Aspects and Elements Related to Working Capital Management

Topics: Balance sheet, Inventory, Working capital Pages: 6 (1288 words) Published: December 24, 2010
Aspects and elements related to
Working Capital Management


Prepared by: Ahmed O. Sultan

- An important responsibility of the financial manager is overseeing the firm's day to day financial activities. This area of finance known as Working capital management, is concerned with management of the firm's current accounts to achieve his goal which is the balance between profit and risk that maximizes the firm's value by managing each of the firm's current assets (Cash, Marketable securities, Accounts receivables and Inventories) and current liabilities represent the firm's short term financing.¹

- Net Working Capital: is defined as current assets minus current liabilities.

- Liquidity Ratios provide information about the firm's ability to meet its short term financial obligations 1. Working Capital Ratio (Current Ratio) is the ratio of current assets to current liabilities, but inventory may include many items that are difficult to liquidate quickly. 2. Quick Ratio (Acid Ratio) is the ratio of current assets excluding the inventory to current liabilities. 3. Cash Ratio is the most conservative liquidity ratio, it exclude all current assets except the most liquid: cash and cash equivalents such as marketable securities and time deposits over current liabilities. it is an indication of the firm's ability to pay off current liabilities if for some reason immediate payment were demanded.²

- Working Capital policy: refers to the firm's policies regarding 1. Target levels for each category of current assets. 2. How current assets will be financed.

- The Cash Conversion Cycle:-
It is used to analyze the effectiveness of the firm's working capital management. So it focuses on the length of time between when the company makes payments and when it receives cash inflows. Can be expressed by this equation:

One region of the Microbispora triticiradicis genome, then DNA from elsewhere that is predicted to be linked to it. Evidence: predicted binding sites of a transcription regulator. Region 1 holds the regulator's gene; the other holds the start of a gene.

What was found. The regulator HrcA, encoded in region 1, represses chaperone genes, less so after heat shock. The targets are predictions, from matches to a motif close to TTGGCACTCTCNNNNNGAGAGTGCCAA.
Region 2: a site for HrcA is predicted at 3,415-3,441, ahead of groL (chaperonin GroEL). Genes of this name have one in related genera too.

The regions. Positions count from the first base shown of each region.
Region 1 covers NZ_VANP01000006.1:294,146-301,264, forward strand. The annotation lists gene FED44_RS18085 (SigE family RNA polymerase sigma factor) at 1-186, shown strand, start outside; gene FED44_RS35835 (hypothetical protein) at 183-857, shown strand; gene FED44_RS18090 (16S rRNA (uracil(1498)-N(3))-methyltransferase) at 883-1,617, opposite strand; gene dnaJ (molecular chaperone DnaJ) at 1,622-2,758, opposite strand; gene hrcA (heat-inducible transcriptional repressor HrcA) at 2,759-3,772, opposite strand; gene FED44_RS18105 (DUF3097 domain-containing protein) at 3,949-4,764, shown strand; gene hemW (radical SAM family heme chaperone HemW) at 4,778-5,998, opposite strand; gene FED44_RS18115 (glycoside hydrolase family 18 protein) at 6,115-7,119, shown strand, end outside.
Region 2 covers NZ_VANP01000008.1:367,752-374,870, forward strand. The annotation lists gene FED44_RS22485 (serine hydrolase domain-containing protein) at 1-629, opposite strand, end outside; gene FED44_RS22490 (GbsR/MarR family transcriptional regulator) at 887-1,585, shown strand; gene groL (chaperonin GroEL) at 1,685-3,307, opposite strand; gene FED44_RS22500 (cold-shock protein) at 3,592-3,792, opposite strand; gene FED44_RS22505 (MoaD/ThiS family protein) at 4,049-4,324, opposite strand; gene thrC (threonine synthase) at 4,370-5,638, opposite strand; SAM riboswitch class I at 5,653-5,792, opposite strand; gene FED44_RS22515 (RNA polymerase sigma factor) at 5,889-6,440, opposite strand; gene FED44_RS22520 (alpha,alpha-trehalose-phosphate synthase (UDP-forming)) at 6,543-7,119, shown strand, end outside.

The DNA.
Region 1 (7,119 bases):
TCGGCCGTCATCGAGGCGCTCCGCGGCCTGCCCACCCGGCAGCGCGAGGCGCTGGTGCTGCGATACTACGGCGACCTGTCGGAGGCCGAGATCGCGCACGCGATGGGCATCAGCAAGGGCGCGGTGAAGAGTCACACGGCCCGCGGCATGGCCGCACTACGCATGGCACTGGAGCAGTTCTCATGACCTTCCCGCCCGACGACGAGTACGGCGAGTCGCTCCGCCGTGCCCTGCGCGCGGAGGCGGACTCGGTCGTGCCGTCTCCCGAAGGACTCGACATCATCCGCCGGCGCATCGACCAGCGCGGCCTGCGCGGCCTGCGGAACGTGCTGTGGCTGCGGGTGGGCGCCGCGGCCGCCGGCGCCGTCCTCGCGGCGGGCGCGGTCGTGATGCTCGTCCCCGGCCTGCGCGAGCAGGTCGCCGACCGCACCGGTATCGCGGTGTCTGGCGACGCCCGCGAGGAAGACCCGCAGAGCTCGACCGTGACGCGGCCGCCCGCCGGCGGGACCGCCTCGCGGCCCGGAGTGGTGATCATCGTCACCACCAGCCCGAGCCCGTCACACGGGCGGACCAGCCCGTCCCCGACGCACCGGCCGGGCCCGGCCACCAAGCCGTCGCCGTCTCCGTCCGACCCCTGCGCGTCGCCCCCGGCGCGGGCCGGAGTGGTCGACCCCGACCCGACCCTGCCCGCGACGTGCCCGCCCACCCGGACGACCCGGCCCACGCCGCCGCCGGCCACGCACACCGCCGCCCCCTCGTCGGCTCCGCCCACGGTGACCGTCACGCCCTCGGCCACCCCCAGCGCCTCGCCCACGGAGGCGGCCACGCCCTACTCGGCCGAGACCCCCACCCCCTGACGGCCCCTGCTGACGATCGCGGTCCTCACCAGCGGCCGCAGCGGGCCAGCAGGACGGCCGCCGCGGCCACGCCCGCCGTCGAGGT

CCC (in days) = Inventory conversion period + Receivables conversion period – Payables deferral period

– Inventory conversion period represents the average time required to convert materials into finished goods.

– Receivables conversion period (Day sales outstanding) represents the average length of time required to convert the firm's receivables into cash.

– Payables deferral period represents the average length of time between the purchase of materials and labor and the payment of cash for them.³ ------------------------------------------------------------------------------------------------------- ¹ Lawrence J. Gitman; 'Principals of the Managerial Finance'; Fifth edition; P.473-474 ² Internet Center for Management & Business Administration, Inc.; ³ Eugene F. Brigham; Joel F. Houston; ''Fundamentals of Financial Management''; Fourth edition; P.549-551 Managing the Cash Conversion Cycle

- As we can say that the sound of working capital policy is designed to minimize the time between cash expenditures on materials and the collection of cash on sales. This could be happened by: 1- Turn over inventory as quickly as possible, avoiding stock outs that might result in a loss of sales. 2- Collect accounts receivable as quickly as possible without losing future sales. 3- Pay accounts payable as late as possible without damaging the firm's credit rating.¹

Alternative Current Asset Investment Policies:-
- The Cash Conversion Cycle highlights the strengths and weakness of the firm's working capital policy, which depend on critically on current asset management and the financing of current assets. There are different policies for financing current assets.

1) Relaxed Current Asset Investment Policy
- A policy under which relatively large amounts of cash, marketable securities, and inventories are carried and under which sales are...

References: -
1. Eugene F. Brigham; Joel F. Houston; ' 'Fundamentals of Financial Management ' '; Fourth edition; South Western - Thomson; 2004.
2. Stanley B. Block; Geoffrey A. Hirt; ' 'Foundations of Financial Management ' '; Eleventh edition; Mc Graw - Hill Irwin; 2005.
3. Lawrence J. Gitman; ' 'Principals of the Managerial Finance ' '; Fifth & Eighth editions; Harper and Row, Publishers, New York; 1988.
4. Internet Center for Management & Business Administration, Inc.; Copyright © 2002-2007.
Continue Reading

Please join StudyMode to read the full document

You May Also Find These Documents Helpful

  • working capital management nepalese bank Essay
  • Working Capital Management Essay
  • Essay about working capital management
  • Working Capital Management Essay
  • An Analysis of Working Capital Management Results Across Industries Essay
  • Working Capital Management Rinl Essay
  • Working Capital Management Essay
  • Working Capital Management Essay

Become a StudyMode Member

Sign Up - It's Free